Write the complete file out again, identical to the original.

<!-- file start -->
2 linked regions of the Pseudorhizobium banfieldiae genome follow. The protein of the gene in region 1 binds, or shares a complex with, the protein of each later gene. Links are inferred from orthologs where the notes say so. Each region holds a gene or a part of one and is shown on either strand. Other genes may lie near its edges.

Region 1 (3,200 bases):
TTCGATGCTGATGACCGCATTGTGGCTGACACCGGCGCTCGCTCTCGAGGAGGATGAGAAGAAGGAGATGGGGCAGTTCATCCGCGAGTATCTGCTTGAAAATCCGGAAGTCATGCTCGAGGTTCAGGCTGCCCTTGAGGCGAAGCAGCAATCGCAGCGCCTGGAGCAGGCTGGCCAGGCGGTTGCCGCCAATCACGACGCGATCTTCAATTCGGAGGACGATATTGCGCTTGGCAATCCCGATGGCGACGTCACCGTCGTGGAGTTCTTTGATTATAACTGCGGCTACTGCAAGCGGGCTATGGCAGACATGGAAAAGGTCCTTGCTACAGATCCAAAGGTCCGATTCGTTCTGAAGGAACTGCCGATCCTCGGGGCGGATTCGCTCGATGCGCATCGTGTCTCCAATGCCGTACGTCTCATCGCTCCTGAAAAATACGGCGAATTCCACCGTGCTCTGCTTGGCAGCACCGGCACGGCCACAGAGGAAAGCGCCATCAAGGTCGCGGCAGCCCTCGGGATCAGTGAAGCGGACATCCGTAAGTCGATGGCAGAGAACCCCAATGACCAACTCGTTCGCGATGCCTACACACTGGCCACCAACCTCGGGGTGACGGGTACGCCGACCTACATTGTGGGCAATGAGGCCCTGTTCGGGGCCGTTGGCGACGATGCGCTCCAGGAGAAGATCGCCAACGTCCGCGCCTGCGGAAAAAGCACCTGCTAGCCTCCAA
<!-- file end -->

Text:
2 linked regions of the Pseudorhizobium banfieldiae genome follow. The protein of the gene in region 1 binds, or shares a complex with, the protein of each later gene. Links are inferred from orthologs where the notes say so. Each region holds a gene or a part of one and is shown on either strand. Other genes may lie near its edges.

Region 1 (3,200 bases):
TTCGATGCTGATGACCGCATTGTGGCTGACACCGGCGCTCGCTCTCGAGGAGGATGAGAAGAAGGAGATGGGGCAGTTCATCCGCGAGTATCTGCTTGAAAATCCGGAAGTCATGCTCGAGGTTCAGGCTGCCCTTGAGGCGAAGCAGCAATCGCAGCGCCTGGAGCAGGCTGGCCAGGCGGTTGCCGCCAATCACGACGCGATCTTCAATTCGGAGGACGATATTGCGCTTGGCAATCCCGATGGCGACGTCACCGTCGTGGAGTTCTTTGATTATAACTGCGGCTACTGCAAGCGGGCTATGGCAGACATGGAAAAGGTCCTTGCTACAGATCCAAAGGTCCGATTCGTTCTGAAGGAACTGCCGATCCTCGGGGCGGATTCGCTCGATGCGCATCGTGTCTCCAATGCCGTACGTCTCATCGCTCCTGAAAAATACGGCGAATTCCACCGTGCTCTGCTTGGCAGCACCGGCACGGCCACAGAGGAAAGCGCCATCAAGGTCGCGGCAGCCCTCGGGATCAGTGAAGCGGACATCCGTAAGTCGATGGCAGAGAACCCCAATGACCAACTCGTTCGCGATGCCTACACACTGGCCACCAACCTCGGGGTGACGGGTACGCCGACCTACATTGTGGGCAATGAGGCCCTGTTCGGGGCCGTTGGCGACGATGCGCTCCAGGAGAAGATCGCCAACGTCCGCGCCTGCGGAAAAAGCACCTGCTAGCCTCCAA